Letters extra: A short history of hygiene

16th April 2004 at 01:00

Reading the recent short article on St. Benedict's School's novel use ofnbsp;industry links to improve the quality of pupils' toilets ( TES March 26), Inbsp;was reminded that some aspects of education never change.

In 1627, Johnnbsp;Brinsley, the master of Ashby-de-la-Zouch Grammar School, published thenbsp; Ludus Literarius as an account of his teaching principles and practice "for the helping of the younger sort of Teachers", in which he notednbsp;that pupils leaving the classroom to visit the toilet was a common
causenbsp;of trouble to teachers teaching by themselves.

Charles Hoole later took upnbsp;this same issue in his A New Discovery of the Art of Teaching School , based upon his own experience as a master of the Rotherham Free Grammar School in the 1630s.

Hoole recommended that teachers restrict the number of boys allowed out to the toilet at any one time and even that they should appoint a monitor to verify the correct use of the facility bynbsp;those so excused.

The situation at Hull Grammar School in 1632 was worse than St Benedict's as, with the number on roll approaching 100, itnbsp;was decided that some toilets should now be provided, there having been none available previously.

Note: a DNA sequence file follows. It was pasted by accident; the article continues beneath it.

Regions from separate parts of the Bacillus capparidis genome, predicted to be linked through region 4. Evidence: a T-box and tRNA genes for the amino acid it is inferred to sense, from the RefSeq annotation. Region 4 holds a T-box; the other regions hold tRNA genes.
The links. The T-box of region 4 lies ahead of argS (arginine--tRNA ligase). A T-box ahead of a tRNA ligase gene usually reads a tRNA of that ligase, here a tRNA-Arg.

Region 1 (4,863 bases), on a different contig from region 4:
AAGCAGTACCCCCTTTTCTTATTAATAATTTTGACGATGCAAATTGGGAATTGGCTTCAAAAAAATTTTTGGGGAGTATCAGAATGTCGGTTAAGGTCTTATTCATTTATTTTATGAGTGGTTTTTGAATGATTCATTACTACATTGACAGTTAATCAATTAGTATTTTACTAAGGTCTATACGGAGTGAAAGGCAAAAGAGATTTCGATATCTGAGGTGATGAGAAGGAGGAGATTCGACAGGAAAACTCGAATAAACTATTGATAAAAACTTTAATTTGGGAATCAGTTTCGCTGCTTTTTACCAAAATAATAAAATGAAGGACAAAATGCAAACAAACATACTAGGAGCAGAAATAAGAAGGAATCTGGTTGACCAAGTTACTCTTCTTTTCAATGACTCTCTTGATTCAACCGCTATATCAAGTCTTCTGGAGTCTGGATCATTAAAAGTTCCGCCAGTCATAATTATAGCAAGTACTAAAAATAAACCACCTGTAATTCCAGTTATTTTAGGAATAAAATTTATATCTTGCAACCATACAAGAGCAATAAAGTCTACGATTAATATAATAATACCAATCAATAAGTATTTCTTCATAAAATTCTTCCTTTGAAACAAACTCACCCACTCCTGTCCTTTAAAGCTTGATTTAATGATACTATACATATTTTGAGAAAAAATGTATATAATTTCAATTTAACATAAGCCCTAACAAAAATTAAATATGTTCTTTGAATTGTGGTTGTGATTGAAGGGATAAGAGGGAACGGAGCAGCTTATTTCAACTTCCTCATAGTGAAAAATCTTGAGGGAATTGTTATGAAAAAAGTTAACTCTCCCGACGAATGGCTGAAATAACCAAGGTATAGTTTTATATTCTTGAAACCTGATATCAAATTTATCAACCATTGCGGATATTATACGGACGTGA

The matter was, however, one of discipline rather than health and welfare, hygiene or sanitation, as the Governors noted when making the decision.nbsp;"Whereas there have been manie abuses found by the schollers going to the walls to ease them who (upon such pretences) have taken more liberty than was fitting and have gone innbsp;greater companies than was seemly it is thought good and soe ordered (by consent of the Maister) that a piece of ground shall be taken out of the schoolehouse garden in the most convenient place thereof for a house of office to made for the Schollers and for a passage to the same; to end the schollers may be kept in better order."
nbsp;
Clive R. Moss
Stradbroke, Sheffield

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